Anything Left-Handed, the original left-handed shop, in London since 1968
Anything Left Handed new site
Phone (UK): 01737 888269
Left handed shop product categories
  Basket Summary
  View Basket
Left Handers Club
Free newsletters

We value
your privacy
Send an email to a friend to tell them about this site The original left-handed shop, in London since 1968

Help for left handed children

Left-handed children can find life a little more difficult because they cannot easily use some of the right-handed equipment they are given. If their parents and teachers are right-handed, they often will not realise the difficulties the child is facing and the child can become labeled as clumsy, awkward, or difficult.

These sorts of problems are easily solved in most cases with some simple advice and by taking advantage of the specially designed left-handed tools that are available for the main tasks, such as writing and cutting.

We hope you find this information useful and we would be pleased to hear from you about any problems you or your child have faced that are not covered - Click Here To Email Lauren. Also, we have put some links to general parenting and child development information at the bottom of this page.

  Cutting with scissors
Early writers
Specialist pens
Books and video
Web resources links

Cutting with Scissors

When young children first start to cut out shapes with scissors it is a big step, and a very frustrating one if you can't do it and everyone else can! A left-handed child using right-handed scissors will find that they cannot see the line they are supposed to be cutting along and the paper or card will bend between the blades rather than cutting cleanly.

Cutting properly with left-handed scissors

The blades on left-handed scissors are set so that, whichever way up you hold them, the left blade is always on top. This means that the cutting action of the left hand pushes the blades together to give a smooth cut the whole length of the blades and also that a left-hander has a clear view of the cutting line.

Cutting out shapes becomes a doddle! Parents are often amazed at how good the child they thought was "hopeless as cutting anything" has become when they first try a pair of left-handed scissors.

When a left-hander uses right-handed scissors, they have to push the thumb and index finger together in an unnatural way to make the scissors cut, causing marks on the hand and eventually callouses. Also, they have to look over the top blade, which obscures the cutting line. With properly designed left-handed scissors these problems do not arise, as your natural cutting action matches that of the scissors. Just hold the scissors straight and naturally and do not try to twist the blades. After a short time, you will be completely comfortable with your new scissors and wonder how you put up with misusing right-handed scissors for so long! All our scissors are fully left-handed with blades reversed and left hand moulded grips.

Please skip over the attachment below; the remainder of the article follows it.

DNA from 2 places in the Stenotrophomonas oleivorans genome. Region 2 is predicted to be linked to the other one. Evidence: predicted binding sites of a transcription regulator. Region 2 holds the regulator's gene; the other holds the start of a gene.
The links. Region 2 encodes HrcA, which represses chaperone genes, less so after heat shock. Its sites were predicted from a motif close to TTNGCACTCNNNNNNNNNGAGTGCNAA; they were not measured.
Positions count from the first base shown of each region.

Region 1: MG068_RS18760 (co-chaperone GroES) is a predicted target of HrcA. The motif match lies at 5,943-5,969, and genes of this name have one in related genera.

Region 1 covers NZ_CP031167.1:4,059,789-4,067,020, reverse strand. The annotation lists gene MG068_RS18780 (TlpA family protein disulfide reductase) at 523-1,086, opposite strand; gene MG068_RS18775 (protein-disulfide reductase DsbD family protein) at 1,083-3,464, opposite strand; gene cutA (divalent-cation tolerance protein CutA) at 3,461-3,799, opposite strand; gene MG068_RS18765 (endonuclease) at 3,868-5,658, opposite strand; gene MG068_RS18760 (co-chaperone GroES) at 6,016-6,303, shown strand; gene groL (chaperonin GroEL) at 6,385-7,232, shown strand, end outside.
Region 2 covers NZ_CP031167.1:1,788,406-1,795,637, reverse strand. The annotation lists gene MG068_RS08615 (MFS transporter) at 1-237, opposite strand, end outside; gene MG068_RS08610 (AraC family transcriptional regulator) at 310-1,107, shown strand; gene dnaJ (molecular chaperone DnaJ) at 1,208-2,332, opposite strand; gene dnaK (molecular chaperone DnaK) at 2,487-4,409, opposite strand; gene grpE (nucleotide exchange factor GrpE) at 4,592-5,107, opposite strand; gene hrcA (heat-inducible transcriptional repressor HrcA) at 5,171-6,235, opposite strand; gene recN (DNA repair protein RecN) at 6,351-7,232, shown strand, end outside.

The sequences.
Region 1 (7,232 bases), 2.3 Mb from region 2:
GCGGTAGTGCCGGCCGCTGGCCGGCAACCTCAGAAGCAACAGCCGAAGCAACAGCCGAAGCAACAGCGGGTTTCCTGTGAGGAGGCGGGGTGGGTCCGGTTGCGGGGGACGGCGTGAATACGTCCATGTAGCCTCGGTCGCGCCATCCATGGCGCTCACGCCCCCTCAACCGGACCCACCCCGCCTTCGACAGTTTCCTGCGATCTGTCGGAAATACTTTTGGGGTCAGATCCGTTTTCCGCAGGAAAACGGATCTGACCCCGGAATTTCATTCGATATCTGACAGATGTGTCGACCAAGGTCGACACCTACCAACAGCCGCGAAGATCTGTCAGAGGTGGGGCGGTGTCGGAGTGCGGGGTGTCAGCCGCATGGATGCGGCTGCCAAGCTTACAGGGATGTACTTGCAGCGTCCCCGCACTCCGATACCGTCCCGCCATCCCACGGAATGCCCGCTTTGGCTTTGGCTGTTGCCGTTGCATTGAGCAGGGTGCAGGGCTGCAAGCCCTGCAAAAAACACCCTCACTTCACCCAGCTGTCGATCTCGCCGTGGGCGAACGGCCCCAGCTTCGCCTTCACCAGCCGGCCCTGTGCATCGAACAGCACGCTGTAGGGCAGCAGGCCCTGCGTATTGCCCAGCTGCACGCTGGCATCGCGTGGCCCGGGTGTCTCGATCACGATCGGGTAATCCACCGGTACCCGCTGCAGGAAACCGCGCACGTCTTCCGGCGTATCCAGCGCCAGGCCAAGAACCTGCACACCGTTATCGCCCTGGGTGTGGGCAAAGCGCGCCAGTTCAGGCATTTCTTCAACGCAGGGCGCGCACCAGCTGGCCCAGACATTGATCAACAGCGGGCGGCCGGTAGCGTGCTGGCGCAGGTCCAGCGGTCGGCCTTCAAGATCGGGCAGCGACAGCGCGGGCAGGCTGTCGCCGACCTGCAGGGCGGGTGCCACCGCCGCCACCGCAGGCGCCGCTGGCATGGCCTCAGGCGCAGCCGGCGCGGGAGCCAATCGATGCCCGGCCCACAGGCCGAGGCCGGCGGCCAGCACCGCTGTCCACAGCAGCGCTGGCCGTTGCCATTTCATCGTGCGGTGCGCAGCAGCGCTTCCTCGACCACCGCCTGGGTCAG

A word of warning! As we have explained, it is not possible to make "ambidextrous scissors", although many manufacturers claim their scissors are "universal" or "suitable for left and right hand use". This only refers to the handles, which have not been moulded to fit the right hand knuckle, but they have no advantage for left-handers whatsoever. Rather than buy them, you might be better writing a strongly worded complaint to the manufacturer! (see our FAQ section for more info.)

Cutting neatly with left-handed scissors

With the blades reversed so the left blade is on top, you can see the cutting line and the blades have a proper cutting action when squeezed together. The grips are moulded to fit comfortably around the thumb joint.

Right handed scissors are very difficult to use

The top blade covers the cutting line so you usually end up cutting inside it. The blades are pushed apart by the left handed squeezing movement and the paper bends between the blades. Also, the handle shape is very uncomfortable and leaves marks on the left thumb

We have a range of left-handed scissors for children of different ages in our online shop.


Left-handed children can have real trouble when they first start writing as they have to push their pen or pencil across the page from left to right rather than pulling it like a right-hander. This tends to make the point dig into the paper rather than flowing smoothly. Also, as their hand is following the pen, it is easy to smudge the work and make a real mess!

These problems are made even worse when they have to start writing with a proper nib in a cartridge- or fountain pen. These nibs are specially designed to slide on the paper and give a smooth ink flow when pulled with the RIGHT hand. When a child tries to push it across the paper with the LEFT hand all they get is a lot of scratching and no ink!

To solve this problem, they try to position their body and paper and hold the pen at an angle that will make it write and this can result in the very uncomfortable"hook" style of writing - definitely to be avoided!

A much better solution is to use a specially designed left-handed pen that has the nib cut-off in the other direction or has a rounded ball at the end of the nib that allows it to write smoothly when being pushed. The nib design is also reversed so that the ink will flow smoothly with the LEFT side of the nib pressed to the paper rather than the right.

These differences in a small nib may not look very significant, but they make a huge difference when you are learning to write (and for the rest of your life!). We have a range of left-handed pens available in our online shop.

As well as using the correct pens, it is helpful to adopt a good position:

* Rotate the paper about 45 degrees clockwise (move the top to the right)

* Hold the pen / pencil with a good "3 point grip" between the thumb, index and middle fingers

* Keep the hand and wrist UNDER the writing line

* Writing on a sloped surface can also help

The picture shows:
Writewell mat with guidance on paper position